Rick McMichael, D.C. -- The Conference participants and support staff worked together to complete a global guidelines document with a high degree of consensus. The quantity of work handled in four days was incredible. Hopefully the profession will agree that the quality of work completed was excellent as well. The Mercy Conference was an important step in the ongoing process of defining guidelines and standards for the chiropractic profession. We must now direct our attention to response this document receives from chiropractic clinicians and to the impact it has on clinical practice.
William C. Meeker, D.C., MPH -- I believe the Mercy Center Conference was a seminal experience in chiropractic. Never before, in my experience, have so many chiropractors agreed (or agreed to disagree) on such a wide range of important clinical issues. The fairness of the process was clear to all and most of the time, a clear consensus was reached. The structure of the process ensured that all important points of view were heard and I do not believe that anyone can fairly impugn the evenhandedness of the results. The results and recommendations will not make everyone happy, but I sincerely believe that the great majority of chiropractors can live with them. Among other things, the document certainly defines an ambitious research agenda for the profession. My one minor fear is that only the summary recommendations will get publicity. Chiropractors must obtain and read the entire document including the extensive reviews of the literature in order to understand the results of this historic event in the proper context. Special thanks should go to Scott Haldeman for his untiring leadership and to Don Petersen and his staff for their outstanding technical support.
Dale Mierau, BSPE, D.C., M.Sc.(Orth), FCCSC -- It was my pleasure to be involved in the Chiropractic Consensus Conference for Guidelines and Quality Care Assurance held at the Mercy Center in January, 1992.
Chiropractic has joined the other health care professions in developing standards of care. As a participant, I was able to develop, discuss, and vote on the recommendations proposed in the final document. It is clear that there is a wide range of opinion among delegates about most topics concerning chiropractic today. The consensus process allows for discussion and varying opinion to enter into the recommendations along with present scientific evidence.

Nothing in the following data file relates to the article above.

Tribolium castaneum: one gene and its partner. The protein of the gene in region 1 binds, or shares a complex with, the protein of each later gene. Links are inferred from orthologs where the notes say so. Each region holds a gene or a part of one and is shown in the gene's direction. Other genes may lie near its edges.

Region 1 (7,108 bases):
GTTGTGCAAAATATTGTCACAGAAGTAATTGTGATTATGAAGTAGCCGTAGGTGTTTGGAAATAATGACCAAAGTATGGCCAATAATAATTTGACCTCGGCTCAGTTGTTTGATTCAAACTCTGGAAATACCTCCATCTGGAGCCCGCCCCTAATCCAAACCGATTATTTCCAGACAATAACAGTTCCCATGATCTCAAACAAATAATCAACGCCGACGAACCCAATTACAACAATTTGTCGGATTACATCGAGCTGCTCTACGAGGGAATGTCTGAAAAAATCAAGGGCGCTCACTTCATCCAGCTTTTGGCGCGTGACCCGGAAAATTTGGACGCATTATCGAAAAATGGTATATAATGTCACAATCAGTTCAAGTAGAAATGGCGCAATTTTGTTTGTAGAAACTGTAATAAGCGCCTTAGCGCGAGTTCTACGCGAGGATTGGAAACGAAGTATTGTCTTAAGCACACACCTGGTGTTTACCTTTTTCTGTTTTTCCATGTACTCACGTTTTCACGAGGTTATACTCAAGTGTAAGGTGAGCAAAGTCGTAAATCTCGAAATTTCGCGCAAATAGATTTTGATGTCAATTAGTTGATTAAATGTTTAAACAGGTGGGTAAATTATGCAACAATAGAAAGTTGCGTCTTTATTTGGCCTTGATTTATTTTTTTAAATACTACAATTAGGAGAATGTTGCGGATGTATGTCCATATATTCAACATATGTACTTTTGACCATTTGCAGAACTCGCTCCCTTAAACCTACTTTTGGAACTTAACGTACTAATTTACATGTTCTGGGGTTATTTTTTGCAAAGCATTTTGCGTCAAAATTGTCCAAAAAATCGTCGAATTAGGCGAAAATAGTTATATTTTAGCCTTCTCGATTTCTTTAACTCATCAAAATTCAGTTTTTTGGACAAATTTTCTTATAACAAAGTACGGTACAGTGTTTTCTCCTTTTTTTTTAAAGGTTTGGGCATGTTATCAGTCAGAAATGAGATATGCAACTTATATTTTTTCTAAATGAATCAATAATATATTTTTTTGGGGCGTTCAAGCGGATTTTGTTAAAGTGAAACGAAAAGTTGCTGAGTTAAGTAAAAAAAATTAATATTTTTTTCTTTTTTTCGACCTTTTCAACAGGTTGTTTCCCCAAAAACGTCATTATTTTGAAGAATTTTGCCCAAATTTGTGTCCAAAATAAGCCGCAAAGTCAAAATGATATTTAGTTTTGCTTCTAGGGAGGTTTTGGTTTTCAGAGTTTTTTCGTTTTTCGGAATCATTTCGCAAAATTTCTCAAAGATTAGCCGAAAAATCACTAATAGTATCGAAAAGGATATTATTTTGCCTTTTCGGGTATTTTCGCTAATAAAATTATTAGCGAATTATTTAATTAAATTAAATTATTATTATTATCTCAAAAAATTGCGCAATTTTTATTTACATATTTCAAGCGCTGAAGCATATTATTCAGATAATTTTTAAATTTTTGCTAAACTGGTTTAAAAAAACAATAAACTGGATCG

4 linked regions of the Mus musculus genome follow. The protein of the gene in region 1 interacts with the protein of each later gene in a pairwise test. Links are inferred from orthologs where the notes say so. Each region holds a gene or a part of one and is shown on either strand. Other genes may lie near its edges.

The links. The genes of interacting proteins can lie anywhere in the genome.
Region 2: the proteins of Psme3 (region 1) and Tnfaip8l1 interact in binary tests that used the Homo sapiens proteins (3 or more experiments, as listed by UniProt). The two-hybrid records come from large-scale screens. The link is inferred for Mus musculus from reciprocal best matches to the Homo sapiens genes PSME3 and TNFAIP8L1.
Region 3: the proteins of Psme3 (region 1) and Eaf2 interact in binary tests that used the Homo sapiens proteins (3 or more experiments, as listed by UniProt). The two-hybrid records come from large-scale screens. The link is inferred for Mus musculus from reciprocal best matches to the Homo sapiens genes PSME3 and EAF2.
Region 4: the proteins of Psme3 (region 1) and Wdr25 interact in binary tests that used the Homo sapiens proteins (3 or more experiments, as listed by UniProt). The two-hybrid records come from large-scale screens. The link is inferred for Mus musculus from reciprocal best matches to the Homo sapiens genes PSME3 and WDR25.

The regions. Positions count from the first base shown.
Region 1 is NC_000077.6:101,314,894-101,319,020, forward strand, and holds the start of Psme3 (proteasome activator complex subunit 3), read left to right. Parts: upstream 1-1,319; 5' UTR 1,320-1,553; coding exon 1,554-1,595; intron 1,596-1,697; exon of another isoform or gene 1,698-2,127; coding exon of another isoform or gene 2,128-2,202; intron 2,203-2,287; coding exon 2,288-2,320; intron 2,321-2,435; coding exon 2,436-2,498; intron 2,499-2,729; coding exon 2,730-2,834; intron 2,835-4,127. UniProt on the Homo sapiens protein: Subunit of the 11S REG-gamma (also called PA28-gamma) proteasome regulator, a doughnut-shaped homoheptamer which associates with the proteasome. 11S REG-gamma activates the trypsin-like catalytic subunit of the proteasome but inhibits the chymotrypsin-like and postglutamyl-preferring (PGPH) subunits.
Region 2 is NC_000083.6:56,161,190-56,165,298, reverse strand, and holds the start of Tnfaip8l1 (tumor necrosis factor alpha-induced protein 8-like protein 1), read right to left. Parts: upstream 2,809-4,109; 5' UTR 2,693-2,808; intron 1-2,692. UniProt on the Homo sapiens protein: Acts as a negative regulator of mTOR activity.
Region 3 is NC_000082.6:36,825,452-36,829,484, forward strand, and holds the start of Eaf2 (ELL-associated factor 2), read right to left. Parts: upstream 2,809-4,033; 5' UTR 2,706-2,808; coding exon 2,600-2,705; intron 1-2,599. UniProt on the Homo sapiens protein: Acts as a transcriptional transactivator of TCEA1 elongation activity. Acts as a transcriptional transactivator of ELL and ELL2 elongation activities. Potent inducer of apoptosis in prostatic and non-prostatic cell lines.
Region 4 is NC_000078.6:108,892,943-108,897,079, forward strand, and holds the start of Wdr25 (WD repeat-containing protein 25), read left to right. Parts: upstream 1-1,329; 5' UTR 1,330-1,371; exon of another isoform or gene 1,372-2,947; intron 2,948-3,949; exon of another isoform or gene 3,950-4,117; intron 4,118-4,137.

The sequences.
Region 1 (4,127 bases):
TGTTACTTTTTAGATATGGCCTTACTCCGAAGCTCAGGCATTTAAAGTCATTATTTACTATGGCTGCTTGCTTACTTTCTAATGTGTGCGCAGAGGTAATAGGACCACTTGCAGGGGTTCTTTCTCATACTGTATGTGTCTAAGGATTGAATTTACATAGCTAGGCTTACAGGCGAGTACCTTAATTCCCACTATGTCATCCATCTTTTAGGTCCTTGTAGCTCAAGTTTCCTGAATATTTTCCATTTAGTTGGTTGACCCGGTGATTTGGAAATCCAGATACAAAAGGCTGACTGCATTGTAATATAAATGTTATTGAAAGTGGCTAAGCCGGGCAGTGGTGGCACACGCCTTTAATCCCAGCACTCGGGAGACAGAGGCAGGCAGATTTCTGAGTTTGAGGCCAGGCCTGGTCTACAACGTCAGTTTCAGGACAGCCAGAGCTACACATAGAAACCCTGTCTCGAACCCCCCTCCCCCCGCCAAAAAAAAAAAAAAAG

I am grateful for the opportunity to participate in these proceedings.
Silvano A. Mior, D.C., FCCS(c) -- There are few events/opportunities that can impact upon one's professional career as the recently held Mercy Conference. The initial concerns expressed by members of the committee, chiropractors and their respective associations, created an air of pessimism regarding the conference's goals. These concerns were quickly abrogated as the consensus process began to unfold. Committee members cognizant of professional and scientific responsibilities, interacted in a manner exemplifying the importance of the situation. Individual concerns were expressed and debated in an open, fair, and collegial manner. The recommendations were made and voted upon with due consideration to the practicing chiropractor and the paucity of supportive literature. The legitimacy and success of the conference is evident in the fact that 35 chiropractors from diverse backgrounds and interests were able to reach unanimous consensus on the vast majority of the recommendations. In my opinion, the effort and time expended by the committee members, observers, consultants, and organizers have produced a document beyond my expectations. Criticisms and comments will inevitably follow, but such would not be possible without first having taken this historic step.
Robert D. Mootz, D.C. -- For the first time in my 15 years with this profession, I saw displayed a real maturity comparable to other clinical and scientific disciplines. A group of chiropractors representing every geographical, philosophic, and scope of practice perspective engaged in meaningful, critical discussion of the real issues: what is best for our patients. The standardized consensus process allowed input from all points of view and as a result a stronger document came out. Although the end product will have room for improvement, the product this conference produced is a useful, meaningful, representative, and accurate portrayal of chiropractic clinical practices. It highlights our strengths, identifies the areas we need to prioritize for our further evolution as a profession, and establishes a precedent for the right way this profession should tackle issues regarding its identity. I was most amazed at the real consensus that was evident. Of the more than 300 recommendations put forth, all but a few had full consensus of the participants. Of those few items that sustained a majority-minority opinion, the difference between them was consistently small. This whole process gives me a lot of encouragement for the future of our profession.
Kelli Pearson, D.C. -- Prior to the Mercy Center consensus conference, I had never experienced such a sense of professional gratification. Despite the long and mentally challenging hours required to produce this awesome document, all I can remember are the satisfaction and pride generated by the process. My respect for our profession has been magnified exponentially because of the experience. I believe this document allows us to look to the future with bright anticipation of further successes.